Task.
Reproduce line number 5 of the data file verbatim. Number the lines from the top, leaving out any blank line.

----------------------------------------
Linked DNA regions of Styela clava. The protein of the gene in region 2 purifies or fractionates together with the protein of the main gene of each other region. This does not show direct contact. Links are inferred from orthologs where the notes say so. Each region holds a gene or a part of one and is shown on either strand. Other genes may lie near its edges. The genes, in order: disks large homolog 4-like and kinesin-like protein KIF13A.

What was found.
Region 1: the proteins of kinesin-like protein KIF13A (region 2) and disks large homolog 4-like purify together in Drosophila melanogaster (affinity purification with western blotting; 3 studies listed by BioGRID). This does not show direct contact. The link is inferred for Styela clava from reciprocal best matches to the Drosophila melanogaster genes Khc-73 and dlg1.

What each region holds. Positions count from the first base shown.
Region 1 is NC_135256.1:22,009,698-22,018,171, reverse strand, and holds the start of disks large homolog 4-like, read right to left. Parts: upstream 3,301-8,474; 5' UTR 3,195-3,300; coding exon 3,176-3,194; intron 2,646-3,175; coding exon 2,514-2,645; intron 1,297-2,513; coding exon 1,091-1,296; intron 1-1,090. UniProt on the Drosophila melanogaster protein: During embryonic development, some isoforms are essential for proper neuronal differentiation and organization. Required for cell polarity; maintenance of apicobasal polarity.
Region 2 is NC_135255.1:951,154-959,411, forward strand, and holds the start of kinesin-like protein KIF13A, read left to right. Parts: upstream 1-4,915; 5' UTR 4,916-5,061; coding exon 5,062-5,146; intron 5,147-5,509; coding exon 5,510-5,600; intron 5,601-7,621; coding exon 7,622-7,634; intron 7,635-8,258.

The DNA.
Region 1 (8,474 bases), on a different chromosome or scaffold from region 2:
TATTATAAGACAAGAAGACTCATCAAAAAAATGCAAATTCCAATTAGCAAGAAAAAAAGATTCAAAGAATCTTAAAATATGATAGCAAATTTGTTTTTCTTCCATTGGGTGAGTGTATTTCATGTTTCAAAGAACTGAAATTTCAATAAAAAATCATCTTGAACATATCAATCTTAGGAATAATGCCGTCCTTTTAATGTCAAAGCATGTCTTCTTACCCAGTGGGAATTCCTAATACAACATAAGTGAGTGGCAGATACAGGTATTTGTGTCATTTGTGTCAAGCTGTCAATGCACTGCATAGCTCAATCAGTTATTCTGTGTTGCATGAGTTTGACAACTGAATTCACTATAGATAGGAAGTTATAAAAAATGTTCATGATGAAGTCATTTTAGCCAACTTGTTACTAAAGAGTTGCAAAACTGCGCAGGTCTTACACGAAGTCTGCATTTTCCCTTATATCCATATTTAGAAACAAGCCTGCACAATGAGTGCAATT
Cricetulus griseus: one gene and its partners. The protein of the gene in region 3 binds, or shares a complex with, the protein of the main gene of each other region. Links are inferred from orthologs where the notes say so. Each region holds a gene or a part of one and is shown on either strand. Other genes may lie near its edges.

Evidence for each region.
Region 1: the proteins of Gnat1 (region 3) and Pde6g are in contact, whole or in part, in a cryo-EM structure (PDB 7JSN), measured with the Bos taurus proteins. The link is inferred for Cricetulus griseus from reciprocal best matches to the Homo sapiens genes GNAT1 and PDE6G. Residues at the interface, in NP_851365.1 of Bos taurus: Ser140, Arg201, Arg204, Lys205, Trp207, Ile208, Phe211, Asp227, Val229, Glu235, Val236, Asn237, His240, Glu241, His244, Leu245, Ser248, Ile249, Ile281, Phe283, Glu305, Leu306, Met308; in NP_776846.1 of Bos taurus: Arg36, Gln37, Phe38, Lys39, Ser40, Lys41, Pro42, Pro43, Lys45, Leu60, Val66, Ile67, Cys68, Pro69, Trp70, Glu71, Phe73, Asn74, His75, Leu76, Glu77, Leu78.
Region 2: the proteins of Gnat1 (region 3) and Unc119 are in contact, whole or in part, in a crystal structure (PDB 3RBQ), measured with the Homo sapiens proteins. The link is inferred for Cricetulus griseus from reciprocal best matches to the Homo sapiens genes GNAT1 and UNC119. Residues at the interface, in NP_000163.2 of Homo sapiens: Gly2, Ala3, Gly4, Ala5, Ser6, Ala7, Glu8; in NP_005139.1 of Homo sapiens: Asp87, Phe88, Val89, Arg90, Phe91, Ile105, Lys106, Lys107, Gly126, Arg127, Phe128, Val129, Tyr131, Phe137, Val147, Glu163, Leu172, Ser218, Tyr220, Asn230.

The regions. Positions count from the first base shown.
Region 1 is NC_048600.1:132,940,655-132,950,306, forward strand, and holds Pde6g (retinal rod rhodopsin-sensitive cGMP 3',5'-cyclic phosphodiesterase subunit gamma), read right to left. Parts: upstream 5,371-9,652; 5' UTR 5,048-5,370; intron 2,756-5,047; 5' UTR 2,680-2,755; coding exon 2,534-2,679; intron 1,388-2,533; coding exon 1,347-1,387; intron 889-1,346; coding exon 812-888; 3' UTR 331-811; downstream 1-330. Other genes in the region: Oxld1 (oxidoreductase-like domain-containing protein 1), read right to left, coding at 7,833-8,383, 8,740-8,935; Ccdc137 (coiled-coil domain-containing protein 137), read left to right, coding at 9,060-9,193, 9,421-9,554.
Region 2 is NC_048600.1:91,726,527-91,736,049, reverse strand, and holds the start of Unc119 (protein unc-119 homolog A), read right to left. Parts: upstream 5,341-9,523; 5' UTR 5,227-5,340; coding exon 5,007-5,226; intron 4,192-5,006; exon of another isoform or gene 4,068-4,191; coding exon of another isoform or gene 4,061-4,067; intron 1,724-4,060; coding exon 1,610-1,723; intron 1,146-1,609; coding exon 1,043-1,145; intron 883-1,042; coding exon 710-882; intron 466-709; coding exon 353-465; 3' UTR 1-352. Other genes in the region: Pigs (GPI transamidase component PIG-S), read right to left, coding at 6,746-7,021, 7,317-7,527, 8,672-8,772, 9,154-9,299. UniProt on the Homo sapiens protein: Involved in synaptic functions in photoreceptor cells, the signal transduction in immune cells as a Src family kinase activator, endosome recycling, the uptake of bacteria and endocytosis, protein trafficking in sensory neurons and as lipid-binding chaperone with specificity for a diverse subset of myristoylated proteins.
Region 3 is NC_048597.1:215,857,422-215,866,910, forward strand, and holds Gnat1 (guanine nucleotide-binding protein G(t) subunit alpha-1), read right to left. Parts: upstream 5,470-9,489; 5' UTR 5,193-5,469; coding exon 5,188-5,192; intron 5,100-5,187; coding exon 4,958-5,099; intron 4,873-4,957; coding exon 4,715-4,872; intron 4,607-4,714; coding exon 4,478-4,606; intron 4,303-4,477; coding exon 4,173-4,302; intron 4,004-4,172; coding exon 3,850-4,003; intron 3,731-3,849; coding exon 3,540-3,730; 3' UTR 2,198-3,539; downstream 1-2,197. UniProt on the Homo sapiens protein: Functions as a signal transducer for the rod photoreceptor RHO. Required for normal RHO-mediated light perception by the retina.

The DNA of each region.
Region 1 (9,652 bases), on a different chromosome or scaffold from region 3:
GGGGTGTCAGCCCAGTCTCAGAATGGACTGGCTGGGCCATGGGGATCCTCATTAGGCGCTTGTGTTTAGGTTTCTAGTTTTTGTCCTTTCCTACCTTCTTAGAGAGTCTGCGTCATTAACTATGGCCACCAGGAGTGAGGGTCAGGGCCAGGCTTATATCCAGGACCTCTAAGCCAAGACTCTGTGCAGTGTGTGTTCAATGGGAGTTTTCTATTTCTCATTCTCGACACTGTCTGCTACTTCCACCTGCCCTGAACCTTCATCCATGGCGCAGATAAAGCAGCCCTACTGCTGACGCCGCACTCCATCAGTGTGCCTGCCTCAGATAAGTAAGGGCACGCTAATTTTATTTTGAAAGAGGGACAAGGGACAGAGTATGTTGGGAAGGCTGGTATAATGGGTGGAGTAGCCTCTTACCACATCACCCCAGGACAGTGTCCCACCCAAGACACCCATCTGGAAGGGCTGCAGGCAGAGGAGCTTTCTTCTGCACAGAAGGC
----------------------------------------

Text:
Region 1 is NC_135256.1:22,009,698-22,018,171, reverse strand, and holds the start of disks large homolog 4-like, read right to left. Parts: upstream 3,301-8,474; 5' UTR 3,195-3,300; coding exon 3,176-3,194; intron 2,646-3,175; coding exon 2,514-2,645; intron 1,297-2,513; coding exon 1,091-1,296; intron 1-1,090. UniProt on the Drosophila melanogaster protein: During embryonic development, some isoforms are essential for proper neuronal differentiation and organization. Required for cell polarity; maintenance of apicobasal polarity.